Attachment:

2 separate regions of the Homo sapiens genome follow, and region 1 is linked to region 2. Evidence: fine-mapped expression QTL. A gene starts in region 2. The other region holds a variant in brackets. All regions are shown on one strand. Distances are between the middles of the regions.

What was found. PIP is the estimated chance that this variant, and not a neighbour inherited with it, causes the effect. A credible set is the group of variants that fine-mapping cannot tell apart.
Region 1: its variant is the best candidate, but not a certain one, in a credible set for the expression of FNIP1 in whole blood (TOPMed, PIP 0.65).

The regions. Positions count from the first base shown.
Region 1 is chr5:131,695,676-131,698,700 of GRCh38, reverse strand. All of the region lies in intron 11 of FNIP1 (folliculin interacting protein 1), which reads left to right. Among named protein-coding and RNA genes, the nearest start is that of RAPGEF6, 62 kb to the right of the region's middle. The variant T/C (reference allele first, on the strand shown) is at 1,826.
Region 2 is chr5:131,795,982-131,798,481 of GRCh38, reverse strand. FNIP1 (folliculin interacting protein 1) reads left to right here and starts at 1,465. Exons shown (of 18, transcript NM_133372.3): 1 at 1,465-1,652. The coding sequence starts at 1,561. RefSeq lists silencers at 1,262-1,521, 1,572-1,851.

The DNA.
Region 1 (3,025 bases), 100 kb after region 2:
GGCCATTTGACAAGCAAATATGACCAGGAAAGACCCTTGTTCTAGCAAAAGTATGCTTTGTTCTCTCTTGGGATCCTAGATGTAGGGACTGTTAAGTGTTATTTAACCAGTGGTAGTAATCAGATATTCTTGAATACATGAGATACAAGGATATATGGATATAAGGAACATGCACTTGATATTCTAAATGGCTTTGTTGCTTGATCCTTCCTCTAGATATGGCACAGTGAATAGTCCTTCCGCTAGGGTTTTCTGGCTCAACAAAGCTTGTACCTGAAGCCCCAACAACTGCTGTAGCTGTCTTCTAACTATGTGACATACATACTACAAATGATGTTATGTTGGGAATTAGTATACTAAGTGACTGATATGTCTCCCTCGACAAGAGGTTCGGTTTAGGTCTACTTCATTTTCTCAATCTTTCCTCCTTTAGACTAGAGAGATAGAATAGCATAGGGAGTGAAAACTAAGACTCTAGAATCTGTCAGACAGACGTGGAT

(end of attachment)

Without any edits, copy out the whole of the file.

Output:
2 separate regions of the Homo sapiens genome follow, and region 1 is linked to region 2. Evidence: fine-mapped expression QTL. A gene starts in region 2. The other region holds a variant in brackets. All regions are shown on one strand. Distances are between the middles of the regions.

What was found. PIP is the estimated chance that this variant, and not a neighbour inherited with it, causes the effect. A credible set is the group of variants that fine-mapping cannot tell apart.
Region 1: its variant is the best candidate, but not a certain one, in a credible set for the expression of FNIP1 in whole blood (TOPMed, PIP 0.65).

The regions. Positions count from the first base shown.
Region 1 is chr5:131,695,676-131,698,700 of GRCh38, reverse strand. All of the region lies in intron 11 of FNIP1 (folliculin interacting protein 1), which reads left to right. Among named protein-coding and RNA genes, the nearest start is that of RAPGEF6, 62 kb to the right of the region's middle. The variant T/C (reference allele first, on the strand shown) is at 1,826.
Region 2 is chr5:131,795,982-131,798,481 of GRCh38, reverse strand. FNIP1 (folliculin interacting protein 1) reads left to right here and starts at 1,465. Exons shown (of 18, transcript NM_133372.3): 1 at 1,465-1,652. The coding sequence starts at 1,561. RefSeq lists silencers at 1,262-1,521, 1,572-1,851.

The DNA.
Region 1 (3,025 bases), 100 kb after region 2:
GGCCATTTGACAAGCAAATATGACCAGGAAAGACCCTTGTTCTAGCAAAAGTATGCTTTGTTCTCTCTTGGGATCCTAGATGTAGGGACTGTTAAGTGTTATTTAACCAGTGGTAGTAATCAGATATTCTTGAATACATGAGATACAAGGATATATGGATATAAGGAACATGCACTTGATATTCTAAATGGCTTTGTTGCTTGATCCTTCCTCTAGATATGGCACAGTGAATAGTCCTTCCGCTAGGGTTTTCTGGCTCAACAAAGCTTGTACCTGAAGCCCCAACAACTGCTGTAGCTGTCTTCTAACTATGTGACATACATACTACAAATGATGTTATGTTGGGAATTAGTATACTAAGTGACTGATATGTCTCCCTCGACAAGAGGTTCGGTTTAGGTCTACTTCATTTTCTCAATCTTTCCTCCTTTAGACTAGAGAGATAGAATAGCATAGGGAGTGAAAACTAAGACTCTAGAATCTGTCAGACAGACGTGGAT